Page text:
Because the human skeletons found at the site were mostly “disarticulated” and the skulls “set aside for special care, often protected with a box of stones,” we can assume that the people practiced secondary burial rites in which they “laid out their dead in front of the shrines for excarnation.” After the defleshing of the human bones by carrion birds, whose bones have also been found at the site, the remains were buried in the shrines (Gimbutas 1999: 59). The earliest im- ages of such “sky burials” are found in wall murals from Catal Hyk in Turkey dated to the sev- enth millennium BCE. One painting shows two towers—one where the headless body has been placed, and one with a head—with vultures ap- proaching each. A second painting shows vultures “with ‘human’ legs and a headless corpse” (Mel- laart, Hirsch and Balpinar 1989: 59-60). Rites of excarnation (“secondary burial”) were practiced all over Old Europe and the Mediterranean region for millennia, and in Central Asia as well, and remnants of this practice are carried on in some places today.

Fishlike female stone deity (“Ancestress”) found at Lepinski Vir (6000 BCE). Reproduction. Courtesy Iron Gates Archaeological Museum on the danube in Serbia. Photo: Vicki Noble

Marija Gimbutas (1991) documents such practices in Italy, the Near East, Anatolia, Greece, and even as far north as the Orkney Islands, with skulls routinely buried separately and skeletons “disarticulated” (283). The famous hypogeum of Malta, for example, contains the remains of 7000 human skeletons that were deposited there over a period of 1500 years. The site was si- multaneously used as a gathering place for funerary rites and communal rituals, a widespread custom of ancient prepatriarchal people.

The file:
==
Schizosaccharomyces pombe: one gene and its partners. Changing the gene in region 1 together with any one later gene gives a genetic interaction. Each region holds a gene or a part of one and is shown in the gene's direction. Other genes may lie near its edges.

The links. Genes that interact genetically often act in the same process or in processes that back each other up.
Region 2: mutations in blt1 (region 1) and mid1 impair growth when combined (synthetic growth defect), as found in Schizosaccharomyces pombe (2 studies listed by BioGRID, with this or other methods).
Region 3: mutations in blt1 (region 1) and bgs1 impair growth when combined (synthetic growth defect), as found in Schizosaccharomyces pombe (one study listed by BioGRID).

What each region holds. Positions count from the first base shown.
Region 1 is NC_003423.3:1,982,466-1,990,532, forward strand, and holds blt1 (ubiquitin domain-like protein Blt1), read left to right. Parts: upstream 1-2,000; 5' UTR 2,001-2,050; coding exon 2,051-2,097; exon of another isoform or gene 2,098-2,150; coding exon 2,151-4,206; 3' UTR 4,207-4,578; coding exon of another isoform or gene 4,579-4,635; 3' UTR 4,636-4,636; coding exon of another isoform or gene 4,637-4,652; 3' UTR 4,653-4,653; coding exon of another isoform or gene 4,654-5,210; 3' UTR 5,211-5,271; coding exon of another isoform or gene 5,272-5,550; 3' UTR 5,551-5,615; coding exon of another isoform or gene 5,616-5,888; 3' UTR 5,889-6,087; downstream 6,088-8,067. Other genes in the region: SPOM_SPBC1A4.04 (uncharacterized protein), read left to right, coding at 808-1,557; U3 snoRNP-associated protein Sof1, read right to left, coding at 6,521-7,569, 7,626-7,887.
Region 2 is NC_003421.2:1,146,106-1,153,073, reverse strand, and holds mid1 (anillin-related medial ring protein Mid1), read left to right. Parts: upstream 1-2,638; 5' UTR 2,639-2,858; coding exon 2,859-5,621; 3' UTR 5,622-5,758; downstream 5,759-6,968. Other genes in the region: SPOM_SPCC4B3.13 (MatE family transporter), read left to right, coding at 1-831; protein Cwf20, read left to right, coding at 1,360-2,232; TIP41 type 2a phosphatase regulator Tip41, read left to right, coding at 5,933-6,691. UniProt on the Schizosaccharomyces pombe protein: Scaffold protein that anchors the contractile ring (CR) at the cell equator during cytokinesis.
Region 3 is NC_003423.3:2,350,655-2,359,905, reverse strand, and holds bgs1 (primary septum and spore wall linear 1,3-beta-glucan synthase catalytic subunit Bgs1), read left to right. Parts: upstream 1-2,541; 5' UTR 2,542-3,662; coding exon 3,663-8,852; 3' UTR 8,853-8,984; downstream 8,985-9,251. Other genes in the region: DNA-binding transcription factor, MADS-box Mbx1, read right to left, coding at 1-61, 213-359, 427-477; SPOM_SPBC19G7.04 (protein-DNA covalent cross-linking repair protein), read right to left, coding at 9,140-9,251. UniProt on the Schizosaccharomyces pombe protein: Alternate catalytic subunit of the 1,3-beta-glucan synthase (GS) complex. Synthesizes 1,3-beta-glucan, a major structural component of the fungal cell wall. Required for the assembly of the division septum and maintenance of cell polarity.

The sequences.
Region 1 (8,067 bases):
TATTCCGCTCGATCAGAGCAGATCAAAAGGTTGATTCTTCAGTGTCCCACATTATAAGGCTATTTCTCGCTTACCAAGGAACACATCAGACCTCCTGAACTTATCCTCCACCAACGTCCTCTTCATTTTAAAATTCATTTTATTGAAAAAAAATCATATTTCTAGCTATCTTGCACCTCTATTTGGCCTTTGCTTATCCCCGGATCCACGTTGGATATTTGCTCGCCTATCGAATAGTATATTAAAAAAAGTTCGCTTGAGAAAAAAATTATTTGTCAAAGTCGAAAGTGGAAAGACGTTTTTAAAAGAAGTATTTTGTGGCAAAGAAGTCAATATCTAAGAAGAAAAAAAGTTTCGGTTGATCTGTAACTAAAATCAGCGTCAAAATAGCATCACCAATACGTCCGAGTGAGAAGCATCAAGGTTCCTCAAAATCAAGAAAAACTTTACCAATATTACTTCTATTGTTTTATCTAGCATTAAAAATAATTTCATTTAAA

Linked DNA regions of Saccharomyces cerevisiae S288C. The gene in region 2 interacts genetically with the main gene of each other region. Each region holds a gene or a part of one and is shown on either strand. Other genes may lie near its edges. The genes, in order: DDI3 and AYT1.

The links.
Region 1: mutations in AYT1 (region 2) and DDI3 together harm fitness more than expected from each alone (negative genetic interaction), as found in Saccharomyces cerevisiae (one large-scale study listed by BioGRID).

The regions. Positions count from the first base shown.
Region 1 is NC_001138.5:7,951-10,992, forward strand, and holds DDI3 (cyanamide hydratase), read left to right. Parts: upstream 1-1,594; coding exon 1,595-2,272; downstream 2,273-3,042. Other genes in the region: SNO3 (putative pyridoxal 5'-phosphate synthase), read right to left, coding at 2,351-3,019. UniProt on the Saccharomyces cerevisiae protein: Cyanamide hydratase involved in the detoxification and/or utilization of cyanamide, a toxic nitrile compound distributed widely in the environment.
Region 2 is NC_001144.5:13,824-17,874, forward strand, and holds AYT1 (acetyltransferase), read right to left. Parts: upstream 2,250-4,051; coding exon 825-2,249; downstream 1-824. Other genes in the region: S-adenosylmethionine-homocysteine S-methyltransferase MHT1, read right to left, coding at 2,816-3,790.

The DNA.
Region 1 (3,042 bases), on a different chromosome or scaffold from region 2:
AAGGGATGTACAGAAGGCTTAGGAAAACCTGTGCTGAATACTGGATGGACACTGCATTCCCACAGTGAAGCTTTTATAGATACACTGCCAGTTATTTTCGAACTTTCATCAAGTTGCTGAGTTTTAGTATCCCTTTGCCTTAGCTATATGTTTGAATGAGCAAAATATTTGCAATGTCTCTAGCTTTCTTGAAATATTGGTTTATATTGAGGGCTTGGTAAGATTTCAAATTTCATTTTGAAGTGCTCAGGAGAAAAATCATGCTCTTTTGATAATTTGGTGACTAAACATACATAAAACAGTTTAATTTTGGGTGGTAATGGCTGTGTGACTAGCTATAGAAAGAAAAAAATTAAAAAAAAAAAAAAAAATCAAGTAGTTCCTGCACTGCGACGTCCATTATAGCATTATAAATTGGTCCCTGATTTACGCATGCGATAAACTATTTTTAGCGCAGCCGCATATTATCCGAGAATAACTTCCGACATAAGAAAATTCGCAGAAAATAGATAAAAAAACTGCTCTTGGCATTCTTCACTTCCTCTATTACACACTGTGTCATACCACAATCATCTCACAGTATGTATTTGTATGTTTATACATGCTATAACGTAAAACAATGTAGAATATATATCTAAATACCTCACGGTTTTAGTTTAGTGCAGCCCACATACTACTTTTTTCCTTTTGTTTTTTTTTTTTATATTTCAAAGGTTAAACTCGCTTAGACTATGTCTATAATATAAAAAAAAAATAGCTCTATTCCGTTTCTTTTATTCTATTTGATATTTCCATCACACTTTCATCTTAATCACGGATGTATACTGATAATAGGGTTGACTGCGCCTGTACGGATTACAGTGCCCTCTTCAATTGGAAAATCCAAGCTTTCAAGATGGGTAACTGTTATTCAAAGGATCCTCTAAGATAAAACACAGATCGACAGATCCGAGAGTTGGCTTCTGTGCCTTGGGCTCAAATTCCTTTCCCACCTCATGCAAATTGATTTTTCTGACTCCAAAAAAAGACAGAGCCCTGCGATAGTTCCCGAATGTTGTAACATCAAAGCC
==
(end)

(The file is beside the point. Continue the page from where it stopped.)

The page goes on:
Frequently these finds (skulls and disarticulated bones, some with cut marks) have led archaeologists to conclude that “cannibalism” and “human sacrifice” were practiced. Yet in Tibet the ancient rite of “sky burial” is still practiced, where a corpse is taken to a “specially designated area outside the town or village, often at the top of a mountain,” and “bodybreakers” (domdens) chop the body into pieces and feed it to the vultures who are considered to be incarnate dakinis. Recent films about Tibet (e.g. Seven Years in Tibet, Kundun, and Himalaya) show graphic rep- resentations of these funerary rites, where pieces of flesh are laid out as a banquet and the giant screaming birds come to feast ravenously on the remains. We in the West tend to view such practices with alarm, judging them as primitive, barbaric, unnatural or gruesome. Tibetans, on the other hand, view a three-day-old corpse as lifeless, “its purpose fulfilled. The manner of disposal is considered as a final act of generosity, enabling other animals to be nourished by one’s remains” (Batchelor 1987: 65, my emphasis). This funerary gift-giving seems to reflect a remnant of the ancient matriarchal understanding of our embeddedness in nature, quite counter to the dualistic phobia of death we have cultivated in the modern West.